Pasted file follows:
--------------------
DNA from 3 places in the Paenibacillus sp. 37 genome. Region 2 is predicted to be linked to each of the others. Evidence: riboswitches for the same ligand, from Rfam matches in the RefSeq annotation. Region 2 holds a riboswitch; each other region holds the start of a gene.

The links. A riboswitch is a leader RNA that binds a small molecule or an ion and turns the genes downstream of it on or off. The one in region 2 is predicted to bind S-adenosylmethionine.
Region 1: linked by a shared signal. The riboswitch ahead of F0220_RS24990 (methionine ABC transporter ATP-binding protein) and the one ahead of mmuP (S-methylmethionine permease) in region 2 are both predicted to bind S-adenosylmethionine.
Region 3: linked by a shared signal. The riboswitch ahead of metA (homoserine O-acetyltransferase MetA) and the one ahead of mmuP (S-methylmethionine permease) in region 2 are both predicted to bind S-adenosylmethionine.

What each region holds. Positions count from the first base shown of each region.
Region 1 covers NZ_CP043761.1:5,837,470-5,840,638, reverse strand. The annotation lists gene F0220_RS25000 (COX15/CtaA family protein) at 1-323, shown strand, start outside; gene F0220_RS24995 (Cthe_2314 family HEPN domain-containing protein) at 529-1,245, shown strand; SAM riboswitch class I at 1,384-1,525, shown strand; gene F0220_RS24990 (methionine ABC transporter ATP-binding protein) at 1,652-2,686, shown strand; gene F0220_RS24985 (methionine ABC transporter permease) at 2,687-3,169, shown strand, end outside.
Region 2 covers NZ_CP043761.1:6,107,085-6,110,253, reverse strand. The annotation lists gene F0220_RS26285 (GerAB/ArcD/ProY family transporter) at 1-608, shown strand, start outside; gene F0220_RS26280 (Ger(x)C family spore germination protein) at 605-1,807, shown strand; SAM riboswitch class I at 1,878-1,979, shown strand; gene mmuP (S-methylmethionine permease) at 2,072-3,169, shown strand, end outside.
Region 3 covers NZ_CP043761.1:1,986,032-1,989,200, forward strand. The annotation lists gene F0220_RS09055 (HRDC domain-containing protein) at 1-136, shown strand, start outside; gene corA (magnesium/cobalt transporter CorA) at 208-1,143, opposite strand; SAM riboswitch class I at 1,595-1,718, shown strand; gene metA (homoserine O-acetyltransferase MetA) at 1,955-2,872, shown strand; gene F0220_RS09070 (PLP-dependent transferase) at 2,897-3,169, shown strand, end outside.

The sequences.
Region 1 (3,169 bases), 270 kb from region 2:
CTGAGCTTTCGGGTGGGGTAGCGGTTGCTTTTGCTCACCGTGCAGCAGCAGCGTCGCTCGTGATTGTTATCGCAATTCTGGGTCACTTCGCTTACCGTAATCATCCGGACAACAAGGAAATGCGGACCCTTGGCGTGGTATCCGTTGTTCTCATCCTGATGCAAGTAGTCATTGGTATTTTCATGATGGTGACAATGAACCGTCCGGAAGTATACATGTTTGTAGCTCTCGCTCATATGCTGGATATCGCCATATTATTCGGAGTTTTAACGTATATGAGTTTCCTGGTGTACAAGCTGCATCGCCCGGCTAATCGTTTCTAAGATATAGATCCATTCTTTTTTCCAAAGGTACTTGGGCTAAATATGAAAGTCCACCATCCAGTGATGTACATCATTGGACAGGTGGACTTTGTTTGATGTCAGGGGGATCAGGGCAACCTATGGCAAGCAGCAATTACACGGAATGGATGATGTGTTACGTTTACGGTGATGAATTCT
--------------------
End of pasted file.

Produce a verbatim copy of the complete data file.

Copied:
DNA from 3 places in the Paenibacillus sp. 37 genome. Region 2 is predicted to be linked to each of the others. Evidence: riboswitches for the same ligand, from Rfam matches in the RefSeq annotation. Region 2 holds a riboswitch; each other region holds the start of a gene.

The links. A riboswitch is a leader RNA that binds a small molecule or an ion and turns the genes downstream of it on or off. The one in region 2 is predicted to bind S-adenosylmethionine.
Region 1: linked by a shared signal. The riboswitch ahead of F0220_RS24990 (methionine ABC transporter ATP-binding protein) and the one ahead of mmuP (S-methylmethionine permease) in region 2 are both predicted to bind S-adenosylmethionine.
Region 3: linked by a shared signal. The riboswitch ahead of metA (homoserine O-acetyltransferase MetA) and the one ahead of mmuP (S-methylmethionine permease) in region 2 are both predicted to bind S-adenosylmethionine.

What each region holds. Positions count from the first base shown of each region.
Region 1 covers NZ_CP043761.1:5,837,470-5,840,638, reverse strand. The annotation lists gene F0220_RS25000 (COX15/CtaA family protein) at 1-323, shown strand, start outside; gene F0220_RS24995 (Cthe_2314 family HEPN domain-containing protein) at 529-1,245, shown strand; SAM riboswitch class I at 1,384-1,525, shown strand; gene F0220_RS24990 (methionine ABC transporter ATP-binding protein) at 1,652-2,686, shown strand; gene F0220_RS24985 (methionine ABC transporter permease) at 2,687-3,169, shown strand, end outside.
Region 2 covers NZ_CP043761.1:6,107,085-6,110,253, reverse strand. The annotation lists gene F0220_RS26285 (GerAB/ArcD/ProY family transporter) at 1-608, shown strand, start outside; gene F0220_RS26280 (Ger(x)C family spore germination protein) at 605-1,807, shown strand; SAM riboswitch class I at 1,878-1,979, shown strand; gene mmuP (S-methylmethionine permease) at 2,072-3,169, shown strand, end outside.
Region 3 covers NZ_CP043761.1:1,986,032-1,989,200, forward strand. The annotation lists gene F0220_RS09055 (HRDC domain-containing protein) at 1-136, shown strand, start outside; gene corA (magnesium/cobalt transporter CorA) at 208-1,143, opposite strand; SAM riboswitch class I at 1,595-1,718, shown strand; gene metA (homoserine O-acetyltransferase MetA) at 1,955-2,872, shown strand; gene F0220_RS09070 (PLP-dependent transferase) at 2,897-3,169, shown strand, end outside.

The sequences.
Region 1 (3,169 bases), 270 kb from region 2:
CTGAGCTTTCGGGTGGGGTAGCGGTTGCTTTTGCTCACCGTGCAGCAGCAGCGTCGCTCGTGATTGTTATCGCAATTCTGGGTCACTTCGCTTACCGTAATCATCCGGACAACAAGGAAATGCGGACCCTTGGCGTGGTATCCGTTGTTCTCATCCTGATGCAAGTAGTCATTGGTATTTTCATGATGGTGACAATGAACCGTCCGGAAGTATACATGTTTGTAGCTCTCGCTCATATGCTGGATATCGCCATATTATTCGGAGTTTTAACGTATATGAGTTTCCTGGTGTACAAGCTGCATCGCCCGGCTAATCGTTTCTAAGATATAGATCCATTCTTTTTTCCAAAGGTACTTGGGCTAAATATGAAAGTCCACCATCCAGTGATGTACATCATTGGACAGGTGGACTTTGTTTGATGTCAGGGGGATCAGGGCAACCTATGGCAAGCAGCAATTACACGGAATGGATGATGTGTTACGTTTACGGTGATGAATTCT